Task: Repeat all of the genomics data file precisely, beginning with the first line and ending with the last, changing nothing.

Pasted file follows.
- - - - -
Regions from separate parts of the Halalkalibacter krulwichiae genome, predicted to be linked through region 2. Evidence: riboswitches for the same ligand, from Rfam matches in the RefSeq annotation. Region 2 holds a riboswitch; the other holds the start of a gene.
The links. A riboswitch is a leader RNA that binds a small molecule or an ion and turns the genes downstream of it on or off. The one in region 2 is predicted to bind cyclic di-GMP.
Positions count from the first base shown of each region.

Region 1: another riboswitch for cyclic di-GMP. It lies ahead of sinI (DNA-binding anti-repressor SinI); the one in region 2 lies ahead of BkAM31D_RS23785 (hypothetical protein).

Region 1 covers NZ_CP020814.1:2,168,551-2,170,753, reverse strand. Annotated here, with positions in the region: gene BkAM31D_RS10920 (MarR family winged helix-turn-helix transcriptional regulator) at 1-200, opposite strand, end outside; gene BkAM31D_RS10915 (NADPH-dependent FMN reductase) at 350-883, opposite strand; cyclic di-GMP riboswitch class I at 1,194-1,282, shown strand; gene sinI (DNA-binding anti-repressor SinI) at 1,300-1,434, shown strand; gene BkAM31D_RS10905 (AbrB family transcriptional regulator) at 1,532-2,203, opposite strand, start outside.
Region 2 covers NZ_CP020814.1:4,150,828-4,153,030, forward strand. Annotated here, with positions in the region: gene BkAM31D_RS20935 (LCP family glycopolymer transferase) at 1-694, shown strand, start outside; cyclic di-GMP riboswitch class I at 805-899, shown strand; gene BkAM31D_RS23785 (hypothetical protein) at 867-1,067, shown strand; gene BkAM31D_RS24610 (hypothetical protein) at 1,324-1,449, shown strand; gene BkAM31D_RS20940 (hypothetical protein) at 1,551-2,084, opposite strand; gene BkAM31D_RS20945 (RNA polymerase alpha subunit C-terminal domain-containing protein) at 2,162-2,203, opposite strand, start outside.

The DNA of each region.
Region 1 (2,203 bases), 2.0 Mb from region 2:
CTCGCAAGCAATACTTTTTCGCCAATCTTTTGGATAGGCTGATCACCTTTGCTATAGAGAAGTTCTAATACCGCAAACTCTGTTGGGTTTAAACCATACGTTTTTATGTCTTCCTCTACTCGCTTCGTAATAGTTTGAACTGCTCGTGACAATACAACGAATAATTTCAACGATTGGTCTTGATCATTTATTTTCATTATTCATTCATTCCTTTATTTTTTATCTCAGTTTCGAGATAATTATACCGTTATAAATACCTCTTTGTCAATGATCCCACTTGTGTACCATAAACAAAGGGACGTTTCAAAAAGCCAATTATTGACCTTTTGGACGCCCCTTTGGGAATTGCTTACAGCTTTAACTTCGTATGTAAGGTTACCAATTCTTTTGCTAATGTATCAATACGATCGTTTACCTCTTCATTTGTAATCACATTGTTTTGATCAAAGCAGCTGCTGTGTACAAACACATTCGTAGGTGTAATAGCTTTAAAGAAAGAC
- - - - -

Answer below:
Regions from separate parts of the Halalkalibacter krulwichiae genome, predicted to be linked through region 2. Evidence: riboswitches for the same ligand, from Rfam matches in the RefSeq annotation. Region 2 holds a riboswitch; the other holds the start of a gene.
The links. A riboswitch is a leader RNA that binds a small molecule or an ion and turns the genes downstream of it on or off. The one in region 2 is predicted to bind cyclic di-GMP.
Positions count from the first base shown of each region.

Region 1: another riboswitch for cyclic di-GMP. It lies ahead of sinI (DNA-binding anti-repressor SinI); the one in region 2 lies ahead of BkAM31D_RS23785 (hypothetical protein).

Region 1 covers NZ_CP020814.1:2,168,551-2,170,753, reverse strand. Annotated here, with positions in the region: gene BkAM31D_RS10920 (MarR family winged helix-turn-helix transcriptional regulator) at 1-200, opposite strand, end outside; gene BkAM31D_RS10915 (NADPH-dependent FMN reductase) at 350-883, opposite strand; cyclic di-GMP riboswitch class I at 1,194-1,282, shown strand; gene sinI (DNA-binding anti-repressor SinI) at 1,300-1,434, shown strand; gene BkAM31D_RS10905 (AbrB family transcriptional regulator) at 1,532-2,203, opposite strand, start outside.
Region 2 covers NZ_CP020814.1:4,150,828-4,153,030, forward strand. Annotated here, with positions in the region: gene BkAM31D_RS20935 (LCP family glycopolymer transferase) at 1-694, shown strand, start outside; cyclic di-GMP riboswitch class I at 805-899, shown strand; gene BkAM31D_RS23785 (hypothetical protein) at 867-1,067, shown strand; gene BkAM31D_RS24610 (hypothetical protein) at 1,324-1,449, shown strand; gene BkAM31D_RS20940 (hypothetical protein) at 1,551-2,084, opposite strand; gene BkAM31D_RS20945 (RNA polymerase alpha subunit C-terminal domain-containing protein) at 2,162-2,203, opposite strand, start outside.

The DNA of each region.
Region 1 (2,203 bases), 2.0 Mb from region 2:
CTCGCAAGCAATACTTTTTCGCCAATCTTTTGGATAGGCTGATCACCTTTGCTATAGAGAAGTTCTAATACCGCAAACTCTGTTGGGTTTAAACCATACGTTTTTATGTCTTCCTCTACTCGCTTCGTAATAGTTTGAACTGCTCGTGACAATACAACGAATAATTTCAACGATTGGTCTTGATCATTTATTTTCATTATTCATTCATTCCTTTATTTTTTATCTCAGTTTCGAGATAATTATACCGTTATAAATACCTCTTTGTCAATGATCCCACTTGTGTACCATAAACAAAGGGACGTTTCAAAAAGCCAATTATTGACCTTTTGGACGCCCCTTTGGGAATTGCTTACAGCTTTAACTTCGTATGTAAGGTTACCAATTCTTTTGCTAATGTATCAATACGATCGTTTACCTCTTCATTTGTAATCACATTGTTTTGATCAAAGCAGCTGCTGTGTACAAACACATTCGTAGGTGTAATAGCTTTAAAGAAAGAC